The anchoring system for the granite panels that are attached to the exterior of the geode, which was designed to be totally concealed, extends even into blind corners. The patterning of the granite is interrupted by windows and skylights, and stone fabricator Granicor (U.S.A.) worked from CAD drawings to make accurate cuts. Although the granite panels were nominally 5 feet square, 60 percent of them were individually shaped-and few had right-angle cuts. Each full-size stone weighed about 750 pounds.

The secondary steel structure that provides support for the granite is a thermally exposed system that must accommodate the cyclic expansion and contraction of the steel. It consists of 4-in.-square galvanized hollow steel sections spaced every 5 feet, and connected to the primary steel structure by stub columns. The anchors for the secondary system had to accommodate the load not only of the stone, but also the weight of the scaffolding used to install it. A portable tower crane was used to place the stone. This equipment option gave the crane operator a better view and greater depth perception than if he had been working from ground level.

Waterproofing of the geode was "an incredible challenge." Before granite panels were installed, a roof deck with a rubberized asphalt coating was constructed. The stone was then anchored to tube steel supported on pedestals rising from hundreds of roof penetrations that had to be wrapped by hand. "It was like trying to roof a porcupine," Smalley observes.

Since the geode is not plumb, conventional surveying measures could not provide reference points for determining the location of anchor bolts. Three-dimensional coordinates were established instead by using a global positioning system.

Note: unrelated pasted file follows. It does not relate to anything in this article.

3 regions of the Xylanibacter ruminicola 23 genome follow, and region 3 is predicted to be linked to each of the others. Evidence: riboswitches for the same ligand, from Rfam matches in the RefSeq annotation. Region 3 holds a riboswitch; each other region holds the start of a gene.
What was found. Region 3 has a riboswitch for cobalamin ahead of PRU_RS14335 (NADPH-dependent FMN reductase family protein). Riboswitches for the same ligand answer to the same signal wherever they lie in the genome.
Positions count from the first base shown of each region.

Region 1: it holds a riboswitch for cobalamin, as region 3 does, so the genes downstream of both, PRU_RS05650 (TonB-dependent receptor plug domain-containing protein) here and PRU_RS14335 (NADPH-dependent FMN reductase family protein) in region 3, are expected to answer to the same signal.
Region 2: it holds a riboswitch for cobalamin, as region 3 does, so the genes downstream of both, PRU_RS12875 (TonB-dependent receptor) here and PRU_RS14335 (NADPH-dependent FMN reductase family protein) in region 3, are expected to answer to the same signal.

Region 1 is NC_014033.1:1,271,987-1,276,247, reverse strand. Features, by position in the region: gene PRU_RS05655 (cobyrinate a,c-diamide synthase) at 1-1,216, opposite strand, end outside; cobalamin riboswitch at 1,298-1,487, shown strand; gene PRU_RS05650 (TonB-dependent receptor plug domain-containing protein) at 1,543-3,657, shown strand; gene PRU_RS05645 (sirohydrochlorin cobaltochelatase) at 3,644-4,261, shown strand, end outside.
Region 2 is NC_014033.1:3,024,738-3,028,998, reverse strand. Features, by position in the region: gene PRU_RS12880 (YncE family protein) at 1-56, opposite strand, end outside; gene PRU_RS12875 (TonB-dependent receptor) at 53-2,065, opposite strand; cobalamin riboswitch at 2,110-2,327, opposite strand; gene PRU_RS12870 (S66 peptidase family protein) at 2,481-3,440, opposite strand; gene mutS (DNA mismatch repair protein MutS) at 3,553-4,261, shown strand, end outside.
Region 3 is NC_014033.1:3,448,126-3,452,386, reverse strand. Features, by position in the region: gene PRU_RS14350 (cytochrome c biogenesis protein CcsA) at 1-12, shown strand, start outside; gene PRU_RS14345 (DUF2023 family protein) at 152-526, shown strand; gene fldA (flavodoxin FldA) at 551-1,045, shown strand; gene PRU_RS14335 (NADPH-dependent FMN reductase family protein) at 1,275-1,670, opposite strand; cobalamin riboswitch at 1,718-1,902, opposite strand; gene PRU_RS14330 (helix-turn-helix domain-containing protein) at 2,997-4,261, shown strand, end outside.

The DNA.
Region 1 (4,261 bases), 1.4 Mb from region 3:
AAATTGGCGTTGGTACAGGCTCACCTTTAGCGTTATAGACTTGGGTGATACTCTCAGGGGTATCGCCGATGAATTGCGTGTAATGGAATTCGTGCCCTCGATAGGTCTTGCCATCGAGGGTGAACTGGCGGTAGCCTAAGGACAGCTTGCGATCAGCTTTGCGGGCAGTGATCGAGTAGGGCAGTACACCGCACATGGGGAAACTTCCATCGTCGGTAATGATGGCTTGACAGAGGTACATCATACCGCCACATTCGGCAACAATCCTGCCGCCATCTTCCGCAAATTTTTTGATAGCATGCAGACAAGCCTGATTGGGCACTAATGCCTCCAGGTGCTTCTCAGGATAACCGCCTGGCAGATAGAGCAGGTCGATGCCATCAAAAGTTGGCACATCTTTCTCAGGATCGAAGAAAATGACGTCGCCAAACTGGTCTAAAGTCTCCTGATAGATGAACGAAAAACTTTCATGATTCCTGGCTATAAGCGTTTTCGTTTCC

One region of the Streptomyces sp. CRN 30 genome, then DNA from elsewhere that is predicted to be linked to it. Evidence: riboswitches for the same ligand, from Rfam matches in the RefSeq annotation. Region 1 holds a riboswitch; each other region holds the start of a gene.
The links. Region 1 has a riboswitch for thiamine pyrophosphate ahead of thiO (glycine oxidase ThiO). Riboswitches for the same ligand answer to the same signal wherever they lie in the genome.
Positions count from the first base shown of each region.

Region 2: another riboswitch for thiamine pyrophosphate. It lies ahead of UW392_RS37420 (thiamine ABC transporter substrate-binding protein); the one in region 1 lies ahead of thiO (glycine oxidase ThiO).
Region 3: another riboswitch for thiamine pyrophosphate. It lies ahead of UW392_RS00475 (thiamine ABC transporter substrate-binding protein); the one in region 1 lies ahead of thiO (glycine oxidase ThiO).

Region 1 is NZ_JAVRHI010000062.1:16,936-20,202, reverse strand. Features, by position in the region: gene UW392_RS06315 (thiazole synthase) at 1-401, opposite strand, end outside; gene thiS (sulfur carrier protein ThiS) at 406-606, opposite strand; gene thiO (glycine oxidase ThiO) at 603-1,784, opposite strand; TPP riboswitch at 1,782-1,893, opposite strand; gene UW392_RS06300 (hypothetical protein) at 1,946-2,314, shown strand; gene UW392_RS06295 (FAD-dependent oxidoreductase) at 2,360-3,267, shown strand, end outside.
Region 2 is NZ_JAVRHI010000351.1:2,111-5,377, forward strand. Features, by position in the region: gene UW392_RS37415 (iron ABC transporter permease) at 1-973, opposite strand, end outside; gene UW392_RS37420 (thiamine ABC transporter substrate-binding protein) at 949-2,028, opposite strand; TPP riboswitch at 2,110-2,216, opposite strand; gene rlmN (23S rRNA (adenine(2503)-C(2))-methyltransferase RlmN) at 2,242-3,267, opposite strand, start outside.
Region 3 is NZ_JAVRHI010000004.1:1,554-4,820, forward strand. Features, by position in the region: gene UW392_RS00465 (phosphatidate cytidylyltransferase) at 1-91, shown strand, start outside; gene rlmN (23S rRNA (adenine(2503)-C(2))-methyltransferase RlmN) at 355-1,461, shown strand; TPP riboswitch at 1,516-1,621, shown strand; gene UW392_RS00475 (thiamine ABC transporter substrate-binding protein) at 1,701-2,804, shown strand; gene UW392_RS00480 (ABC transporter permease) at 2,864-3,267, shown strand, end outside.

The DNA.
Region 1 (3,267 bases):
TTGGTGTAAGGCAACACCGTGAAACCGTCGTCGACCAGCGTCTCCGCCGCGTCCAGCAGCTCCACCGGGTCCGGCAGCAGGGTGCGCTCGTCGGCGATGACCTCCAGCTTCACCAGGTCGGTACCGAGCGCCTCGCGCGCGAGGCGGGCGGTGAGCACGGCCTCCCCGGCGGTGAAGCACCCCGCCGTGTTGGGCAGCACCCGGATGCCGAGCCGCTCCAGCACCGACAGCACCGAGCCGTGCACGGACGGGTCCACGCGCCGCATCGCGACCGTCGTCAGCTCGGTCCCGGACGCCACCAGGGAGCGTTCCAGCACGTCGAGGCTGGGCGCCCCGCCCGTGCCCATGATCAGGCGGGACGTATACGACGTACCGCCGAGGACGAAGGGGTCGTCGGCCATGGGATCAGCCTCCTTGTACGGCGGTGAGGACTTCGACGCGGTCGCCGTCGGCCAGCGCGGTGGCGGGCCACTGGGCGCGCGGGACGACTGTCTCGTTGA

Stadium arch reconstructed

A 50-ft.-high arch salvaged when the university's former football stadium was razed in 1992 was reconstructed inside Memorial Hall by Engineered Wall Corp. of Lindstrom, Minn. It serves as the entrance to a 2,500-sq.-ft. museum devoted to the university's 150-year history. The arch's original 7,300 bricks and 92 pieces of stone were backed with concrete and erected in sections. Owner University Gateway Corp. originally wanted the arch to be incorporated into the building façade, but was persuaded that an interior location would be preferable.

Predock wanted the copper to look aged-like a "dirty penny." Fortunately, the exterior copper aged substantially, much more quickly than anticipated. The architect wanted copper on the interior to have a similar appearance. The task of chemically aging interior walls fell to M.G. McGrath Architectural Sheet Metal.

James Ducharme, mechanical designer with the project's St. Paul-based mechanical/electrical engineer, Ericksen Ellison and Associates, notes that all outlets for conditioned air in Memorial Hall are along the hemlock-clad wall. As a result, discharged air must travel as far as 50 feet into the space. Extensive ductwork is concealed in a 4-ft. space behind the wall. To keep condensation on glass surfaces under control, baseboard-type radiation was installed to wash glass areas with a curtain of warm air.

The 16-in. space between the granite cladding and the roof deck of the geode is not only equipped with drains to remove any moisture that penetrates the granite skin. In addition, a closed-loop system moves air through this interstitial space to prevent the formation of condensation that could cause rust.

The nonprofit University Gateway Corp. was formed in 1997 to develop, own and operate the building. Owners and primary occupants of McNamara Alumni Center are the University of Minnesota Foundation, the University of Minnesota Alumni Association and the Minnesota Medical Foundation. Revenue bonds backed by rental income financed construction.